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UPDATED: Salazar: Lifting of oil drilling moratorium will allow for a 'look and see' off Va. coast

Rosalind Helderman

Interior Secretary Ken Salazar sounded a note of caution about the idea that there will soon be extensive oil drilling off the shores of Virginia after a lunch meeting with Gov. Bob McDonnell at Richmond's executive mansion today, where he said the topic came up.

Salazar, in Richmond to promote a report on job creation in March that showed the largest job growth in three years, said initial efforts off Virginia's coast will be something of a "look and see" expedition to determine whether further drilling is in order.

"My own view is that when you look at the Atlantic, we're still very much in the look and see mode," Salazar said. "Unlike the places like the Gulf of Mexico, where we know there is already significant development and you have the geophysical information and you have the infrastructure that is there -- you can see oil and gas development happening very rapidly within the Gulf of Mexico because it is already happening there."

"That's not the case in the Atlantic, because the information here is very old. It's 30 years old. We still have to go through the environmental analysis to determine whether or not conflicts exist and deal with the military. So this is a look and see, and see where we end up," he continued.

Salazar said the process remains on track to complete a lease sale for rigs in 2012, but he said a revenue-sharing split that would bring Virginia royalty money from drilling would probably only occur as part of a broader energy and climate change bill. Under current law, revenues would go to the federal government.

McDonnell has advocated devoting any share of revenues Virginia receives to transportation improvements. But to see those royalties, Congress would have to agree to a new profit-sharing formula that sends revenue to coastal states. McDonnell has been starkly opposed to climate change legislation that has passed the House and has not given any indication that he would support a congressional deal to provide Virginia a share of oil drilling money in exchange for support for a bill to limit greenhouse gases.

"In order for there to be a different formula devised to bring monies back to the coastal states it would require an act of Congress," Salazar said of the issue. "There are some very principled positions that senators and members of the House of Representatives are taking on both sides of that issue. At the end of the day, if there's going to be revenue sharing with the coastal states from the [outer continental shelf], I believe it's going to take a change in the law that's probably going to come through the energy and climate change bill that would ultimately have to get through the Senate and back through the House to deal with that issue."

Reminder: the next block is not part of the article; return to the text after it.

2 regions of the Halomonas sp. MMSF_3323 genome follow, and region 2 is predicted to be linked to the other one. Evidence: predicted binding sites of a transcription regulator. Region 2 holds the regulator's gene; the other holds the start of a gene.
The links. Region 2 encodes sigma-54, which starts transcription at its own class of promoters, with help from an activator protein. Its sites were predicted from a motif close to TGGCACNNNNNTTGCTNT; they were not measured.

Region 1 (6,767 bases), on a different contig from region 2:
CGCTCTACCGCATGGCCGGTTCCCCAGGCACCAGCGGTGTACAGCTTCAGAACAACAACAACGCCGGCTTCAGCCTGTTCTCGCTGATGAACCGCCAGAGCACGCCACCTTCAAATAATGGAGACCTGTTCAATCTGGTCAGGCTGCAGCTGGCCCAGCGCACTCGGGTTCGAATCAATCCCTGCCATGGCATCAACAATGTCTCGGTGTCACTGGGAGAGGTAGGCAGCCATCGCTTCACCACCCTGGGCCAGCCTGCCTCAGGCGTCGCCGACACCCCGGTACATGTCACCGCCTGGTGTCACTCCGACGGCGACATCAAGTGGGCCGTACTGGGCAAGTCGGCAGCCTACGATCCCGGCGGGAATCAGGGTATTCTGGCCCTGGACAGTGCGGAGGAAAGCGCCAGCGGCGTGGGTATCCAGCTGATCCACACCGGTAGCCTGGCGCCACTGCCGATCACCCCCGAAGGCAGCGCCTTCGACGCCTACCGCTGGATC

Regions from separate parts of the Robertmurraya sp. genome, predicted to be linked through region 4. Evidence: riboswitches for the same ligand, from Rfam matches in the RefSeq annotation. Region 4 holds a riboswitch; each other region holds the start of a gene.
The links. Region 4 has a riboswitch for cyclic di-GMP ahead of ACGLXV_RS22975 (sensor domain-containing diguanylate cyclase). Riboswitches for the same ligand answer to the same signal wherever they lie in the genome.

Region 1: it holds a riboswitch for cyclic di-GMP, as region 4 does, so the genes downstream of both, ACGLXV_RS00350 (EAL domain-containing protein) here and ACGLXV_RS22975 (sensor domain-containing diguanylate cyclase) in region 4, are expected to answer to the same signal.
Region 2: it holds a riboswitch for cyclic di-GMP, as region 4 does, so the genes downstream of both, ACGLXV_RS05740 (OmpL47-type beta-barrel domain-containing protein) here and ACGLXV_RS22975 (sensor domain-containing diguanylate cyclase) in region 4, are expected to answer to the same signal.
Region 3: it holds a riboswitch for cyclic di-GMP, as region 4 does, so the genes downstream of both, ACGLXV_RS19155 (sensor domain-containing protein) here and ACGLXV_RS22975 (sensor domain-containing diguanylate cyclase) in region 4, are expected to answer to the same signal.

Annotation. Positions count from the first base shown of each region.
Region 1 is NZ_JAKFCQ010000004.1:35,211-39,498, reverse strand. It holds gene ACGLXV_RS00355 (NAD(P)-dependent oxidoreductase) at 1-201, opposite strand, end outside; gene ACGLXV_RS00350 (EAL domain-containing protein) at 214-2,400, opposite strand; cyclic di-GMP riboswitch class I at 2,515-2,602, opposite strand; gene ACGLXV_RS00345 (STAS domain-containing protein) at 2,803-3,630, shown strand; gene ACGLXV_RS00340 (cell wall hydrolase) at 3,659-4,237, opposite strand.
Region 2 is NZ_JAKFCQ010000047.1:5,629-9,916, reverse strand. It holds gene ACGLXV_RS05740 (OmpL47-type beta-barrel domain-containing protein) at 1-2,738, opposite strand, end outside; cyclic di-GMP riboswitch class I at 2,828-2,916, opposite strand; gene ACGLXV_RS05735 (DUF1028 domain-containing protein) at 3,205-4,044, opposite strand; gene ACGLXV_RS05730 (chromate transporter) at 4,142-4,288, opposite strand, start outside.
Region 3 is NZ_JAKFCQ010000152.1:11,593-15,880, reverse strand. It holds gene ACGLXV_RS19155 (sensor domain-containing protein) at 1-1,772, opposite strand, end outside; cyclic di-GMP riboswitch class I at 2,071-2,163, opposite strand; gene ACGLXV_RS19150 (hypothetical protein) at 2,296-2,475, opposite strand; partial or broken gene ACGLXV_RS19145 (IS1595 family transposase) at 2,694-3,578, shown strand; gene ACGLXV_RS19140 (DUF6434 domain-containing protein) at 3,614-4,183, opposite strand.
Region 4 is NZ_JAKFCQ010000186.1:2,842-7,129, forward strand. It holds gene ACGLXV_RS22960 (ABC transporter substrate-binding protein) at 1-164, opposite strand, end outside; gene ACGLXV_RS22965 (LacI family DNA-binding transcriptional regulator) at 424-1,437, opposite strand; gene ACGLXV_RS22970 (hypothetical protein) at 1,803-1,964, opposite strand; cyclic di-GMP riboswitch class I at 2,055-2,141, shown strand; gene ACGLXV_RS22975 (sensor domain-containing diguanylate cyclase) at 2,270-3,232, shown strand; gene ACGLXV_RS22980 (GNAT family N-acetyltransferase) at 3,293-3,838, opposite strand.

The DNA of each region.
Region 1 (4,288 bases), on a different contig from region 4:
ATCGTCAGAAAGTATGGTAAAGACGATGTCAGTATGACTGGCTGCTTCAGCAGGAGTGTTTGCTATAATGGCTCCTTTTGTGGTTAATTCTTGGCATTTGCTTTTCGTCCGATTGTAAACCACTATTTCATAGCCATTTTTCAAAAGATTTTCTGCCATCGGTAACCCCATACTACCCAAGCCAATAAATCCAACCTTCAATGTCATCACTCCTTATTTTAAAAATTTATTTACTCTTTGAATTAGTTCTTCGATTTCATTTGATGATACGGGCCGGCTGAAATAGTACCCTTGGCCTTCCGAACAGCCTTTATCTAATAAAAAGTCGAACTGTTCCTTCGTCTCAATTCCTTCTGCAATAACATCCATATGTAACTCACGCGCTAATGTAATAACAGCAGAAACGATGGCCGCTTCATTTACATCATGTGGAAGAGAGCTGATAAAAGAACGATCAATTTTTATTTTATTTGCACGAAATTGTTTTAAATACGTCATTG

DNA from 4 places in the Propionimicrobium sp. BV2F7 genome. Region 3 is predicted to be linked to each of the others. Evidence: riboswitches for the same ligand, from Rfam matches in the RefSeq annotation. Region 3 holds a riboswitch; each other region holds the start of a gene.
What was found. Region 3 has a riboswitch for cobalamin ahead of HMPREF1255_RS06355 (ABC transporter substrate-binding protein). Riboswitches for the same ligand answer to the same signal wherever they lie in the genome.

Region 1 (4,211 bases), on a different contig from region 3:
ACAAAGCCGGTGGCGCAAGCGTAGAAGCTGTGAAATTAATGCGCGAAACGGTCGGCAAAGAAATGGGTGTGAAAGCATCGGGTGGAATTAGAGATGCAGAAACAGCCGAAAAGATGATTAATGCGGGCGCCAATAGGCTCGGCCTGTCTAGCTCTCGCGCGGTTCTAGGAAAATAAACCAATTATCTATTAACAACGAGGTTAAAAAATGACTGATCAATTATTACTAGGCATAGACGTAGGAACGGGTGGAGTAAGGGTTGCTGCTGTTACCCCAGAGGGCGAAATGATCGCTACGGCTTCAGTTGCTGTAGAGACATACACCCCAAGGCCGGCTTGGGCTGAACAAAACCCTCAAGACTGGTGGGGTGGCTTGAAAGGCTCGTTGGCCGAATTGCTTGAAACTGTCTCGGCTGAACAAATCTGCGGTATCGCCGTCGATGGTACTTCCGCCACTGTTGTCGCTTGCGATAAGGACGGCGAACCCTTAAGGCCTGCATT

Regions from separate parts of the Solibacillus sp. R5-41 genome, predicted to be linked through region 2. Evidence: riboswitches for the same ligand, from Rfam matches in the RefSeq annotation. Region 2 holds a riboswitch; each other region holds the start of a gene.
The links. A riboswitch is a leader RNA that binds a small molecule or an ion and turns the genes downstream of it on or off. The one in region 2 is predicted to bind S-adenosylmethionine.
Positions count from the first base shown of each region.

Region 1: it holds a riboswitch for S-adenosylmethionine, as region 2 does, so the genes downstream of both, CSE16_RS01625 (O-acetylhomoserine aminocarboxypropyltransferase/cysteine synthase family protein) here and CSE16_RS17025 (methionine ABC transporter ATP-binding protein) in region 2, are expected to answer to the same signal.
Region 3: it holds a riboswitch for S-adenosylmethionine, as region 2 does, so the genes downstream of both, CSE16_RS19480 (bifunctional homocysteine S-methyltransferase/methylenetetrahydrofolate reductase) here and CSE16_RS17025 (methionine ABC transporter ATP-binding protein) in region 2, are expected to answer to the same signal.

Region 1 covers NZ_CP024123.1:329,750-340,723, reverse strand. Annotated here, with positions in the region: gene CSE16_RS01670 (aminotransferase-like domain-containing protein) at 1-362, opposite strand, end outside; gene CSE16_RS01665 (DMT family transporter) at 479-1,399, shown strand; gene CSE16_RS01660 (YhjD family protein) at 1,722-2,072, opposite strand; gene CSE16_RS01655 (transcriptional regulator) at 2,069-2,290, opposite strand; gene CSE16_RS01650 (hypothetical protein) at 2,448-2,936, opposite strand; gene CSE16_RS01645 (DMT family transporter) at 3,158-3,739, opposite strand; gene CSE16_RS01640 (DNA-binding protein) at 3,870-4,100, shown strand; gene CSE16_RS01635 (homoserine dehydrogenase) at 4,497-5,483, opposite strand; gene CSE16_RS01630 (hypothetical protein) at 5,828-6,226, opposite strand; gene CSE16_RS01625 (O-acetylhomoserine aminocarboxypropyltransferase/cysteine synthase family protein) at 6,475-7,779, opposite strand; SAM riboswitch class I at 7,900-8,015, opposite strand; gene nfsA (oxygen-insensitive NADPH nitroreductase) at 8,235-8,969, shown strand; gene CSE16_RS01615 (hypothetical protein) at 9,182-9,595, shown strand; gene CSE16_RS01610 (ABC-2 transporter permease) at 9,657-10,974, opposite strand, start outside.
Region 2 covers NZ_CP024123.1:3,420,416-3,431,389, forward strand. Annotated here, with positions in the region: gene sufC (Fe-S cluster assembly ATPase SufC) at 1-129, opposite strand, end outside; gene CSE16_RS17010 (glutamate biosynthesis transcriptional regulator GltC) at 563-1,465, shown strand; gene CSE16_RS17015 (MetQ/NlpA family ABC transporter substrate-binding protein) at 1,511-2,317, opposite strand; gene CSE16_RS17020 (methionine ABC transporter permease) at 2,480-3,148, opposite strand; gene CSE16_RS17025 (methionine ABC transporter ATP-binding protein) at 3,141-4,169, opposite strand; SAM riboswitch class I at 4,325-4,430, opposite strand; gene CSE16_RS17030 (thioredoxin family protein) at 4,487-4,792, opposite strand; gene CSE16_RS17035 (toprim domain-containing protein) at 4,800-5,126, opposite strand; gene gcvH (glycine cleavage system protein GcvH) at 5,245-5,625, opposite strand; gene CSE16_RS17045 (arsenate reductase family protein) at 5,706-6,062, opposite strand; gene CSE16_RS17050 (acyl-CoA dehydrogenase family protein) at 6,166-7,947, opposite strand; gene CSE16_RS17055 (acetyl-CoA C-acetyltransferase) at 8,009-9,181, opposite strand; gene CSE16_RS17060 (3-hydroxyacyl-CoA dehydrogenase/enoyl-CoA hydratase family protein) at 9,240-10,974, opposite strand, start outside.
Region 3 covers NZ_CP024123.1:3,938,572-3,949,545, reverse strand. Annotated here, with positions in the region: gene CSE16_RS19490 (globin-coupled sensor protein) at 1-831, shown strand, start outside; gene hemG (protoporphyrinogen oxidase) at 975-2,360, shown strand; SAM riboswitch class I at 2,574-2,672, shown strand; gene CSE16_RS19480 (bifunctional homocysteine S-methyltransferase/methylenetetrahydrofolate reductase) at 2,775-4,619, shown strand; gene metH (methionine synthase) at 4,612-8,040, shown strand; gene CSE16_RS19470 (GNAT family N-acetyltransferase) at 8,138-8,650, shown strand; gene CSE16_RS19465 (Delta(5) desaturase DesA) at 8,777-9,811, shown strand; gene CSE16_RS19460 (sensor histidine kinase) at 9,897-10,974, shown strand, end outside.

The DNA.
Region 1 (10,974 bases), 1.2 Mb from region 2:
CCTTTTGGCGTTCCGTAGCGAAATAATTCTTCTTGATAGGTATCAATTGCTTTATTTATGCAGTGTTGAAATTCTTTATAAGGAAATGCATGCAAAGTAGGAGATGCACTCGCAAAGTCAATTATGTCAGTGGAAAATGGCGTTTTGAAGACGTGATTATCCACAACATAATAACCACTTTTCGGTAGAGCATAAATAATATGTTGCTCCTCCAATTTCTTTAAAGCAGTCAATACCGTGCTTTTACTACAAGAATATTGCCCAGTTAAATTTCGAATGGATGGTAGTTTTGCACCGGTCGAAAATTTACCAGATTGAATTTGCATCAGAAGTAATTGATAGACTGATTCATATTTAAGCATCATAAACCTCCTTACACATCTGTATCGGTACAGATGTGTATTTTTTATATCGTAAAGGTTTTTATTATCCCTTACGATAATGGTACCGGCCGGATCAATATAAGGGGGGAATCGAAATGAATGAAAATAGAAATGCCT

Wearing his trademark cowboy hat and bolo tie, Salazar was joined by U.S. Rep Bobby Scott (D-Va.) at the Maggie L. Walker National Historic Site in Richmond to hail today's job numbers, which show that 162,000 jobs were created in March. He acknowledged some of those positions are temporary jobs created by hiring to conduct the U.S. Census, but said he was optimistic that the economy is showing signs of a slow recovery, a turnaround he credited the federal stimulus package for spurring.

"Make no mistake: We are confident and we are optimistic that we are on the right track for economic recovery," he said.

The historic site, the family home of Maggie Walker, who preached economic independence for women and African Americans in the late 1800s, received a $100,000 grant for repairs through the package.

UPDATE: McDonnell spokesman Tucker Martin responds to the idea of linking oil drilling revenue sharing to a climate change bill: "The two matters should not be linked together. We look forward to supporting bipartisan legislation put forward by Virginia's Congressional delegation which will ensure the Commonwealth receives a fair and equitable share of all revenues and royalties derived from our offshore energy production."

By Rosalind Helderman  |  April 2, 2010; 3:32 PM ET
Categories:  Barack Obama , Robert F. McDonnell , Rosalind Helderman  
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Comments

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Posted by: Billy4 | April 2, 2010 9:45 PM | Report abuse

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